The number of slides and their layout is provided in Table 1. For the MK5 experiment, we made 3 slides, each containing an induced (Cy3) and uninduced sample (Cy5). The 4th slide contained two induced samples. Samples were labeled with the 3DNA 350S HS labeling kit (Genisphere). Hybridized slides were scanned using the Genepix 4000B (Molecular Devices) with a constant gain of 950/800. We obtained more than 70% hybridization (measured as #spots > median + 1SD). Spots with too large an intensity (> 90% of the maximum) or too large a regulation (> x10) were removed. For standard analysis, we relied upon a blind analysis of the microarray facility in Tromsø, which used loess normalization . Our own analysis used quantile normalization . For the FKRP & TAF4 experiments, we used an Applied Biosystems 1700 scanner, with AB. v2.0 slides surveying respectively the mouse genome and human genome. UNIGEN in Trondheim performed a blind data analysis following the guidelines of . This included quantile normalization on the raw machine output. Our analysis was based on the already normalized output of the Applied Biosystems scanner.
We denote every slide with a number which is placed top-right. The control slide is marked with a . In the bottom-right we refer to either the red or green channel. Eg refers to the red channel of spot in slide . Each channel must be measured, with or without quantile normalization, but always without taking the logarithm. The maximum measurable value is expressed as , which typically is (this is the maximum value that can be expressed using bits). The dataset is preferably already filtered for false positives. The norm of a spot is written as
The difference between the two channels is subscribed with a subscript. Eg .
We model the error distributions as a collection of histograms in function of spot intensity. We rely upon bins, each in which we store a histogram. We denote the histogram for bin . It will cover all the spots within intensity range . The histogram counts the occurrences of a specific intensity. Using bins, will cover all the spots for which the difference lies within . The creation of these histograms obviously starts with each . The algorithm below calculates the 2 dimensional histogram.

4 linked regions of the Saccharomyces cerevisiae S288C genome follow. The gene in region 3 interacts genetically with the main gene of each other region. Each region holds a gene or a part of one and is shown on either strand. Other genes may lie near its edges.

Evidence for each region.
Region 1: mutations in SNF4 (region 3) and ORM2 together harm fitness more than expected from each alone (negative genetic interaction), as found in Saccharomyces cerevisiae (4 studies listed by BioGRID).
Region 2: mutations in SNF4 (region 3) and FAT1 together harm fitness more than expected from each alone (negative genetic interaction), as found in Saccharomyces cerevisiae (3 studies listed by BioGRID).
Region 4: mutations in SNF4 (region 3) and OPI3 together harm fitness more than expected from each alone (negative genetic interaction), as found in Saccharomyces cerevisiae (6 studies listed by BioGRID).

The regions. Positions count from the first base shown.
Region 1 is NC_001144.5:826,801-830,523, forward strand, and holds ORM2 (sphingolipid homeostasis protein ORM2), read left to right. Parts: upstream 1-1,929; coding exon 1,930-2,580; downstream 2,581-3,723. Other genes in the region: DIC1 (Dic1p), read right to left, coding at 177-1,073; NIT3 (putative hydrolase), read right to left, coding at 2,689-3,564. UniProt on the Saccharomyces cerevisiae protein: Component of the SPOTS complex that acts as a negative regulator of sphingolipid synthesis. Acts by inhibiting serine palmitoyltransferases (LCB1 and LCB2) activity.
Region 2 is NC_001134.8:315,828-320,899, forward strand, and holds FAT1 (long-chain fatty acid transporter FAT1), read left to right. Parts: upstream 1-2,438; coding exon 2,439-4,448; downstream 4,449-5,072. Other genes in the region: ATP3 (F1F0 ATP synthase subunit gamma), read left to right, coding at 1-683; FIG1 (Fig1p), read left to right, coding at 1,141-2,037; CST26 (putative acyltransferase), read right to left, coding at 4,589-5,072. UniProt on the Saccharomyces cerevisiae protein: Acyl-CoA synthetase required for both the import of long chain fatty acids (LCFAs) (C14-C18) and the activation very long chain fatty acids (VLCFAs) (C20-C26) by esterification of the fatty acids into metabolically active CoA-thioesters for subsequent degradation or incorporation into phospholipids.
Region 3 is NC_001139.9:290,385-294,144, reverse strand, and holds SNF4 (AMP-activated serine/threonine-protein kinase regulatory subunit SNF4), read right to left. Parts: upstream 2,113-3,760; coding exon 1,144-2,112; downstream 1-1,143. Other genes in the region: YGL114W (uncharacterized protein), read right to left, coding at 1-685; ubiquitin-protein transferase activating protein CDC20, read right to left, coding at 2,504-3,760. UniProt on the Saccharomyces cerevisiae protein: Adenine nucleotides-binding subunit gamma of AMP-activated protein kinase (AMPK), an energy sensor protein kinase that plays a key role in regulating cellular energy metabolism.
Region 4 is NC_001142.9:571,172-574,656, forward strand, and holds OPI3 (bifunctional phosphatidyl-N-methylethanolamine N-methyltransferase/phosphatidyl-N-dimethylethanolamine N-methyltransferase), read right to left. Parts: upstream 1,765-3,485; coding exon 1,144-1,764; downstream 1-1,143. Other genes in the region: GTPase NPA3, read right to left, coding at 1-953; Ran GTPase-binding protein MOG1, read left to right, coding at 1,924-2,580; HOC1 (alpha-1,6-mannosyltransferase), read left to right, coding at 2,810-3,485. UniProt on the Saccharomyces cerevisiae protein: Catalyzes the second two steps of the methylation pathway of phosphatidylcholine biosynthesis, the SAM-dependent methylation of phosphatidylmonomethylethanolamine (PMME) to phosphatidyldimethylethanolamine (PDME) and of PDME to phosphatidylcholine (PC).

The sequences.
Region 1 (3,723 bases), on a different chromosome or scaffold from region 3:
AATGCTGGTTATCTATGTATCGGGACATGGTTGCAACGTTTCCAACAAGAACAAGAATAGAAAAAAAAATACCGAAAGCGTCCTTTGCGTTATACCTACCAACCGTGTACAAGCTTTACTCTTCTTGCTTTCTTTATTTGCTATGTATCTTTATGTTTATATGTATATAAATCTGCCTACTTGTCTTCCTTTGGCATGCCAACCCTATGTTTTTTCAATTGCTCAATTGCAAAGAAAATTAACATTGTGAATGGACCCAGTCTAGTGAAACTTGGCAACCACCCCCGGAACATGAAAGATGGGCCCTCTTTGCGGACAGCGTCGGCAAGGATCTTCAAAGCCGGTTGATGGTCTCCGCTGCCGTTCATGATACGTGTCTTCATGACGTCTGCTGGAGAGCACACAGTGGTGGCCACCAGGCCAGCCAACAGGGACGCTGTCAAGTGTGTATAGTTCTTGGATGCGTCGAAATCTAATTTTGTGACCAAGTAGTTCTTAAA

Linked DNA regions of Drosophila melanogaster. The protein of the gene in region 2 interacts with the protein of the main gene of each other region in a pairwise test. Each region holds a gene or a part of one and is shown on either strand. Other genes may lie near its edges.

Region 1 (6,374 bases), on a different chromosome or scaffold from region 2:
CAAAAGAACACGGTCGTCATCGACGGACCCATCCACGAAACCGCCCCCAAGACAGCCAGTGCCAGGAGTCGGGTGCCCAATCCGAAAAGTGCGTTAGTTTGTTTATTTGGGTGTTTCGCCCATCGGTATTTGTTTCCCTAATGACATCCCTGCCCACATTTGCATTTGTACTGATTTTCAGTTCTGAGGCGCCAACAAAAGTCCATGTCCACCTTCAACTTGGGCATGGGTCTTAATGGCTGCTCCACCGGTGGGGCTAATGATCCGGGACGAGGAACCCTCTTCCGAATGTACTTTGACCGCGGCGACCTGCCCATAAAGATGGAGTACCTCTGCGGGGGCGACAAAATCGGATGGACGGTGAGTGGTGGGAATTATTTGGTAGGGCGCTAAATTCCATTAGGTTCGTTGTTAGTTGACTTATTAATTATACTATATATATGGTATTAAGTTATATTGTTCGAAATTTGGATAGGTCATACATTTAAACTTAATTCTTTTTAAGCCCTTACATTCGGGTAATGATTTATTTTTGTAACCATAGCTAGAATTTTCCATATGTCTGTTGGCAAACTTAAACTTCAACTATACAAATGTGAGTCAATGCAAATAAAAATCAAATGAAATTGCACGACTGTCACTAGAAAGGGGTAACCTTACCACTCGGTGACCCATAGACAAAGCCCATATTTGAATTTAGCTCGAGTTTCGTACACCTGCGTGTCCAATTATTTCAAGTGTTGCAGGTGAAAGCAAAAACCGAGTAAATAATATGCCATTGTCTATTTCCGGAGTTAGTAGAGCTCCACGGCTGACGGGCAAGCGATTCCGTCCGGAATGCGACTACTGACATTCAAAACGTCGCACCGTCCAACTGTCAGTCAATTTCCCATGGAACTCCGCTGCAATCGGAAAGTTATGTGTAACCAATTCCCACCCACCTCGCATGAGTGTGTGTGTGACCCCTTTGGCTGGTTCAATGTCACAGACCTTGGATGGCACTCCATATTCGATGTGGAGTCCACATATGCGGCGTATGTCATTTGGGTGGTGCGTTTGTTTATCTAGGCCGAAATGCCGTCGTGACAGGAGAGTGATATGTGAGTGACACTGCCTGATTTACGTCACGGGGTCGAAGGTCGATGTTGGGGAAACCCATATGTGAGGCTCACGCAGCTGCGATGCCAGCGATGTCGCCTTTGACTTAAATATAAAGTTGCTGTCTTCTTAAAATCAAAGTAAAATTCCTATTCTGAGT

After performing this process we smoothen out the distribution along the intensity axis. This ensures that each histogram contains a minimum amount of measurement-error measurements. The smoothing is performed adaptively by widening a window around each intensity until enough points are gathered. If we call the minimum mass of each histogram, then the algorithm below will create a smoothed collection of probability distributions and store it in .
Assume that we have a set of spots , all measuring the same process (eg the same oligosequence, or the same gene), then we can define the overall measurement as and . Then we also have that
The error distribution associated with a specific spot is written as
For each value of we have an associated error distribution. The overall error distribution for will consequently be the convolution of the underlying error distributions (written as ).
The confidence interval of associated with , given the error distribution is given by
and are the lowest and highest boundaries for measurement .
Converting absolute regulation differences to regulation ratios requires that we assume that either or could have been fully responsible for the measurement error. This leads to the following possible regulation ratios:
Min reports the lowest possible regulation ratio. Max reports the highest possible regulation ratio.
Lotte Olsen and Jørn Leirvik for performing the microarray experiment and Halvor Sehested Grønaas for conducting the loess normalization on the MK5 data. All three worked at LabForum at that time. Endre Anderssen (UNIGEN/Trondheim) performed the blind analysis of the TAF4 and FKRP datasets. The Norwegian Research Council (grant 160999/V40) and the Norwegian Cancer Society (project A01037) supported the MK5 experiments. Helse Nord (project SFP-114-04) supported the TAF4 project. Helse Nord HF supported the FKRP project. The University of Tromsø (``Miljøstøtte'') and the University Hospital of Northern Norway equally supported this particular research.
Werner Van Belle invented and implemented the presented technique and wrote the manuscript. Nancy Gerits created the constitutive active MK5 cell line, designed and performed the MK5 experiments and helped writing the manuscript. Kirsti Jakobsen performed the TAF4 experiments, performed the qPCR experiments and provided substantial input in the manuscript. Vigdis Brox performed the FKRP experiments. Marijke Van Ghelue designed the TAF4 and FKRP study and helped writing the manuscript. Ugo Moens designed the MK5 experiment, helped designing the TAF4 experiment and helped writing the manuscript.